Blair L. M. Kelley and Kathryn Cramer Brownell consider the assassination of JFK in the contexts of the civil rights movement, media spectacle, and shifting political structures.
American exceptionalism, or the idea that the United States is somehow both different and better from all other nations, has a long history. From the decision to put novus ordo seclorum (a new order for the ages) on the back of the Great Seal of the United States to President Barack Obama’s claim during his 2008 inaugural that “we are ready to lead once more,” many Americans have believed that their country is something different from anything that has come before or that has arisen since. A leader. A new order.
Mayberry, Lake Wobegon, Hadleyburg, Dogville—these are extreme representations of the small town and they are in direct conflict with one another. Taken together, they reveal the contradictions of the American twentieth and twenty-first centuries.
Who is the company trying to reach with these commercials except, perhaps, all those white women who read ‘The Help’ and are looking to recapture some of that for themselves? It’s certainly an interesting marketing ploy. Perhaps that is the point.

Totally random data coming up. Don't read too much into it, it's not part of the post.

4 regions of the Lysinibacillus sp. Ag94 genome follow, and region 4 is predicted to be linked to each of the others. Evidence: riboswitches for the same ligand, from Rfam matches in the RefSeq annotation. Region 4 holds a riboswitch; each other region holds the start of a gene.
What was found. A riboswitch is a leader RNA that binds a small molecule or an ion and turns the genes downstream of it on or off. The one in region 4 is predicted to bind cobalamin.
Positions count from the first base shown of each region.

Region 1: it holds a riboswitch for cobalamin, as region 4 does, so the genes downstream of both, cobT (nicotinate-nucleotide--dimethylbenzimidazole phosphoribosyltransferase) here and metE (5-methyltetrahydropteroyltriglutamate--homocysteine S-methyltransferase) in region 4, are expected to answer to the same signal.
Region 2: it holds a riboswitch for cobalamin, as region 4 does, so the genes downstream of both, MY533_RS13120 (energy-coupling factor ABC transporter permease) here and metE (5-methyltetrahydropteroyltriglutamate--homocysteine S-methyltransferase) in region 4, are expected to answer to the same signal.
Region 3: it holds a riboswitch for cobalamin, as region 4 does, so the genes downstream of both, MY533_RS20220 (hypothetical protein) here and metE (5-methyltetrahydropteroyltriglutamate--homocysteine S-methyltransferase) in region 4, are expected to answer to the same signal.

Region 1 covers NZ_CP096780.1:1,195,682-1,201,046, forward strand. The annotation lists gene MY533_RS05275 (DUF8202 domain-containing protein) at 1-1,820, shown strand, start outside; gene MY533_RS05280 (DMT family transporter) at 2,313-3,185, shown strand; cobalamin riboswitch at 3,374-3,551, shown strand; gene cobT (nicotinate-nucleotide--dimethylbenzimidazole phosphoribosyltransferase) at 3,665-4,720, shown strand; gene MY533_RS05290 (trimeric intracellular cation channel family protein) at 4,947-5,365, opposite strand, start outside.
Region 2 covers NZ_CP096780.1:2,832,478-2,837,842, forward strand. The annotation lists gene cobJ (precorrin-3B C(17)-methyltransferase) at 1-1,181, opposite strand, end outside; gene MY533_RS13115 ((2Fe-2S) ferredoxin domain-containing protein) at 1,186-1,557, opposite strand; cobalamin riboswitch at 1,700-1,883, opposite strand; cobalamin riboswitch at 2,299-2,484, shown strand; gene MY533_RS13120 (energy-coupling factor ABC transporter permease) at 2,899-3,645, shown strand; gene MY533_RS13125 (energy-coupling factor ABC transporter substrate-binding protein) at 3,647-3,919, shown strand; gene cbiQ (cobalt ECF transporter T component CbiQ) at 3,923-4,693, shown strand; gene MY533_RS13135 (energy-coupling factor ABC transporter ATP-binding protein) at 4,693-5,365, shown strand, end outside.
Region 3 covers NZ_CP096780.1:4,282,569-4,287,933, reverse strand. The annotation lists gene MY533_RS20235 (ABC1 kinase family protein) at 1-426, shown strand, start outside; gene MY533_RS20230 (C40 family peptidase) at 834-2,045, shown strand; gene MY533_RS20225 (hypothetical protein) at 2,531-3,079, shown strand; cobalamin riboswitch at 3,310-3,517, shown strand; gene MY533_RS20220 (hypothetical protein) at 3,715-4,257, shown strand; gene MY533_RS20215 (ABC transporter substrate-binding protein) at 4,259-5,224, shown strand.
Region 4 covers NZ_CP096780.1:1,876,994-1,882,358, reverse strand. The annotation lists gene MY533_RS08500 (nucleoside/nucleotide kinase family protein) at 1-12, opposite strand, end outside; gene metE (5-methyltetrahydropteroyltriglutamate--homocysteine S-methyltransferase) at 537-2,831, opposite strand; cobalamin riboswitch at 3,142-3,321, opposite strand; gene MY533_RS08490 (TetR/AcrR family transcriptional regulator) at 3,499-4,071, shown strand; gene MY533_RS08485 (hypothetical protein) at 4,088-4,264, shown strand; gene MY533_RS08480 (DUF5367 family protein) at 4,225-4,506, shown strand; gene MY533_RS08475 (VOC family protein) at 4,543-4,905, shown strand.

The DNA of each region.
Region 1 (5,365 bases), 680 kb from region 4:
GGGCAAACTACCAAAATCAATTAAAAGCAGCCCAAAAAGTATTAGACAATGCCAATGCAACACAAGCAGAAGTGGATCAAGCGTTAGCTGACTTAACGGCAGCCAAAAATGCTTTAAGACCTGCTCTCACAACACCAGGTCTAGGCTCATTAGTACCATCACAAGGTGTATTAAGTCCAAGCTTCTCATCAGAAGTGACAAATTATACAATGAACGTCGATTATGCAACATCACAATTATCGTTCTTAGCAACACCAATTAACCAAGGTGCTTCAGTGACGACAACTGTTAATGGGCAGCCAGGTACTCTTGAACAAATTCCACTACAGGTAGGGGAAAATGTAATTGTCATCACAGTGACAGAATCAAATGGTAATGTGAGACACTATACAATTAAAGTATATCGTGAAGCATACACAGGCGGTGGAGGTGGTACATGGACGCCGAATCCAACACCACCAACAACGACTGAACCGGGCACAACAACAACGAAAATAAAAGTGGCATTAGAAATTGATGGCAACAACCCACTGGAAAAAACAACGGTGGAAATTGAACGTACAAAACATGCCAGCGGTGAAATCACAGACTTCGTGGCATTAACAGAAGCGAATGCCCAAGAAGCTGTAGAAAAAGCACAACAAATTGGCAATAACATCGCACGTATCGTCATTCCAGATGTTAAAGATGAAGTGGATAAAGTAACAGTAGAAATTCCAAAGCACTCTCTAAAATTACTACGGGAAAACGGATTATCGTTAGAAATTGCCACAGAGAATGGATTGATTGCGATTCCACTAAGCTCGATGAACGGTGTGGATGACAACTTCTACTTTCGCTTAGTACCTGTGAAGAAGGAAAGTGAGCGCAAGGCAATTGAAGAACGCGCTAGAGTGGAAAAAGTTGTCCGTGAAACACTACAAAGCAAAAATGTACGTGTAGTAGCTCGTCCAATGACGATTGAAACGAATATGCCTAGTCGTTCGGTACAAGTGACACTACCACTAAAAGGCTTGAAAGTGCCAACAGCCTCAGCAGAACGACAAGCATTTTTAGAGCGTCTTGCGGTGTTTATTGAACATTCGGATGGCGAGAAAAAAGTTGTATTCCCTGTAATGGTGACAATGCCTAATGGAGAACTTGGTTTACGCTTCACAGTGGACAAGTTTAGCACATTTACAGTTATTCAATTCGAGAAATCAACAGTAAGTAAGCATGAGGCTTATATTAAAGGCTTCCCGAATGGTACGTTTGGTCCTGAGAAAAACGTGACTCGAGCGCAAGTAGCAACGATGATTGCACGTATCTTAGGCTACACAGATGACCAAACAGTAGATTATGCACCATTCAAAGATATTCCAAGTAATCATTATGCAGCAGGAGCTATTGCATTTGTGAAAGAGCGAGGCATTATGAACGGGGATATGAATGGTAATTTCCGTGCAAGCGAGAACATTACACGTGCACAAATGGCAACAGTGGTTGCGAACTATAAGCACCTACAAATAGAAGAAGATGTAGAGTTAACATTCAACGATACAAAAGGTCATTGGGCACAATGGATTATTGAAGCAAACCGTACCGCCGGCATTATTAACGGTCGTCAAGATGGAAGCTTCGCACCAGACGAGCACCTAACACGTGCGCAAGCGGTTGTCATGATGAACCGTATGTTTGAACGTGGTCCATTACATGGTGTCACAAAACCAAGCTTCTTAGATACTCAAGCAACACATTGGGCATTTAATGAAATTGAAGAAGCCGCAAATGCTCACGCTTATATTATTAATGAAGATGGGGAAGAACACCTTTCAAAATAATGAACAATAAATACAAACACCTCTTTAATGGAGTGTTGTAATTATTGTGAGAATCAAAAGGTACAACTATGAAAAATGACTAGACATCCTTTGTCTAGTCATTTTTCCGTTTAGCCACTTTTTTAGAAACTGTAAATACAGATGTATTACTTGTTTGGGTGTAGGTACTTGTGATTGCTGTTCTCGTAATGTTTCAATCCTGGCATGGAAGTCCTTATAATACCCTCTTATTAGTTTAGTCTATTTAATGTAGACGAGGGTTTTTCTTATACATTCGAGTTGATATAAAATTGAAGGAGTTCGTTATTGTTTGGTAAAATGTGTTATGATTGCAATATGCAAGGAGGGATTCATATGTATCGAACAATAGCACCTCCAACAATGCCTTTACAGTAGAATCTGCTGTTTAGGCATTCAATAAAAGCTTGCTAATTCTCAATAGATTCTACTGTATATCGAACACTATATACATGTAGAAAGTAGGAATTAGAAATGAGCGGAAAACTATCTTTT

[This article is cross-posted from Pop South.] Oh, for goodness sake! The Republican candidates for president went South and the next thing you know Mitt Romney touted “cheesy grits” and practiced saying “ya’ll,” and Rick Santorum adopted a hick accent and told people “I got kin here in Mississippi. I’m not sure. . . (don’t say “what …
The virtual exhibit “Documented Rights” raises some interesting challenges for scholars and museum professionals alike. It also reminds us that the struggle “for personal rights and freedoms” means something different for Indigenous people. While NARA should be congratulated for its attempt to do some justice to representing the Native experience, “Documented Rights” sheds light on the difficulty of doing so without replicating settler-colonial/archival patterns of organizing, categorizing, and flattening those histories.